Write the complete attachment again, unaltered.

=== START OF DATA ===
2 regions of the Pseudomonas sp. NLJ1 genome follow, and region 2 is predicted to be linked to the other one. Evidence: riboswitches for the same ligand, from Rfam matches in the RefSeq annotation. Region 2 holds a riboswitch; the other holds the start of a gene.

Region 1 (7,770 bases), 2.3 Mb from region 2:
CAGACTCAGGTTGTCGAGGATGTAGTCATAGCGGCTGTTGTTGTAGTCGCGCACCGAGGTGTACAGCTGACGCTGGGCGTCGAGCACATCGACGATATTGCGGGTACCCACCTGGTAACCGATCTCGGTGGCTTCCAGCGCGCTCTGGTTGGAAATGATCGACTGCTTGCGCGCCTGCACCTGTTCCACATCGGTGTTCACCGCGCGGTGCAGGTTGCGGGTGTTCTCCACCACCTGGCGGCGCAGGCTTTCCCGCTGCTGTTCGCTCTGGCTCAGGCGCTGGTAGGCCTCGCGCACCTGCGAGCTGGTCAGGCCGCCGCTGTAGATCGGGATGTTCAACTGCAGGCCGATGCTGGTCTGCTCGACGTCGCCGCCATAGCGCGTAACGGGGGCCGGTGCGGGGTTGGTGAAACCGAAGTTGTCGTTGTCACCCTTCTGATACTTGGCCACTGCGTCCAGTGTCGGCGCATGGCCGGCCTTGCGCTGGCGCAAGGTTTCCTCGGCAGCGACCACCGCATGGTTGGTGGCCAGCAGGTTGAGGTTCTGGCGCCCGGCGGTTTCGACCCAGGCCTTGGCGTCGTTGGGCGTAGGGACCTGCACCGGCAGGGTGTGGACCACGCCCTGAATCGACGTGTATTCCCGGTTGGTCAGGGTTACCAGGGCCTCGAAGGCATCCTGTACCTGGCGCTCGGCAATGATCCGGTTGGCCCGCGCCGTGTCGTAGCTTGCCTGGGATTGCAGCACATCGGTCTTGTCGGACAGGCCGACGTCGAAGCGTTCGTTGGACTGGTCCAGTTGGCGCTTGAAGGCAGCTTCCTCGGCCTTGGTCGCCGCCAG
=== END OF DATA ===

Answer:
2 regions of the Pseudomonas sp. NLJ1 genome follow, and region 2 is predicted to be linked to the other one. Evidence: riboswitches for the same ligand, from Rfam matches in the RefSeq annotation. Region 2 holds a riboswitch; the other holds the start of a gene.

Region 1 (7,770 bases), 2.3 Mb from region 2:
CAGACTCAGGTTGTCGAGGATGTAGTCATAGCGGCTGTTGTTGTAGTCGCGCACCGAGGTGTACAGCTGACGCTGGGCGTCGAGCACATCGACGATATTGCGGGTACCCACCTGGTAACCGATCTCGGTGGCTTCCAGCGCGCTCTGGTTGGAAATGATCGACTGCTTGCGCGCCTGCACCTGTTCCACATCGGTGTTCACCGCGCGGTGCAGGTTGCGGGTGTTCTCCACCACCTGGCGGCGCAGGCTTTCCCGCTGCTGTTCGCTCTGGCTCAGGCGCTGGTAGGCCTCGCGCACCTGCGAGCTGGTCAGGCCGCCGCTGTAGATCGGGATGTTCAACTGCAGGCCGATGCTGGTCTGCTCGACGTCGCCGCCATAGCGCGTAACGGGGGCCGGTGCGGGGTTGGTGAAACCGAAGTTGTCGTTGTCACCCTTCTGATACTTGGCCACTGCGTCCAGTGTCGGCGCATGGCCGGCCTTGCGCTGGCGCAAGGTTTCCTCGGCAGCGACCACCGCATGGTTGGTGGCCAGCAGGTTGAGGTTCTGGCGCCCGGCGGTTTCGACCCAGGCCTTGGCGTCGTTGGGCGTAGGGACCTGCACCGGCAGGGTGTGGACCACGCCCTGAATCGACGTGTATTCCCGGTTGGTCAGGGTTACCAGGGCCTCGAAGGCATCCTGTACCTGGCGCTCGGCAATGATCCGGTTGGCCCGCGCCGTGTCGTAGCTTGCCTGGGATTGCAGCACATCGGTCTTGTCGGACAGGCCGACGTCGAAGCGTTCGTTGGACTGGTCCAGTTGGCGCTTGAAGGCAGCTTCCTCGGCCTTGGTCGCCGCCAG